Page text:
April 13, 2024
Technology

NIST, the lab at the center of Biden’s AI safety push, is decaying


At the National Institute of Standards and Technology — the government lab overseeing the most anticipated technology on the planet — black mold has forced some workers out of their offices. Researchers sleep in their labs to protect their work during frequent blackouts. Some employees have to carry hard drives to other buildings; flaky internet won’t allow for the sending of large files.

And a leaky roof forces others to break out plastic sheeting.

“If we knew rain was coming, we’d tarp up the microscope,” said James Fekete, who served as chief of NIST’s applied chemicals and materials division until 2018. “It leaked enough that we were prepared.”

NIST is at the heart of President Biden’s ambitious plans to oversee a new generation of artificial intelligence models; the agency is tasked with developing tests for security flaws and other harms. But budget constraints have left the 123-year-old lab with a skeletal staff on key tech teams and most facilities on its main Gaithersburg, Md., and Boulder, Colo., campuses below acceptable building standards.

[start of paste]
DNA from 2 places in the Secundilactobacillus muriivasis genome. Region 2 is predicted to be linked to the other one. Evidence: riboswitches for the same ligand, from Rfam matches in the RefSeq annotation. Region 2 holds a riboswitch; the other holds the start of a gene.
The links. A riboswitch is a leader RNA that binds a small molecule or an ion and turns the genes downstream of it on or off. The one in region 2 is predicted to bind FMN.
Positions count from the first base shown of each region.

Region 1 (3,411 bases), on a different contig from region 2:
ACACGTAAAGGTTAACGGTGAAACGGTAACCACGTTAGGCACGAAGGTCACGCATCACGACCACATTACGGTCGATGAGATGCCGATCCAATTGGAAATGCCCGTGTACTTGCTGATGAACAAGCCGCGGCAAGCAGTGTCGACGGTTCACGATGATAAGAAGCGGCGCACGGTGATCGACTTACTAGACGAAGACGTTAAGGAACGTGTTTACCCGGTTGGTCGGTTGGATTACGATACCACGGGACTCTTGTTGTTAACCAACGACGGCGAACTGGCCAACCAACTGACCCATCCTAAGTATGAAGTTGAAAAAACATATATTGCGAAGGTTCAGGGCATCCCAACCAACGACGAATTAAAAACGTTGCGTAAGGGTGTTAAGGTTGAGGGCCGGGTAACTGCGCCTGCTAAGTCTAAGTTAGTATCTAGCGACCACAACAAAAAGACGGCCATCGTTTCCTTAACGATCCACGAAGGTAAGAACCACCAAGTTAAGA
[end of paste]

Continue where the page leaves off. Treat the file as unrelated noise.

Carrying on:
Interviews with more than a dozen current and former NIST employees, Biden administration officials, congressional aides and tech company executives, along with reports commissioned by the government, detail a massive resources gap between NIST and the tech firms it is tasked with evaluating — a discrepancy some say risks undermining the White House’s ambitious plans to set guardrails for the burgeoning technology. Many of the people spoke to The Washington Post on the condition of anonymity because they were not authorized to speak to the media.

Even as it races to set up the new U.S. AI Safety Institute, the crisis at the degrading lab is becoming more acute. On Sunday, lawmakers released a new spending plan that would cut NIST’s overall budget by more than 10 percent, to $1.46 billion. While lawmakers propose to invest $10 million in the new AI institute, that’s a fraction of the tens of billions of dollars tech giants like Google and Microsoft are pouring into the race to develop artificial intelligence. It pales in comparison to Britain, which has invested more than $125 million into its AI safety efforts.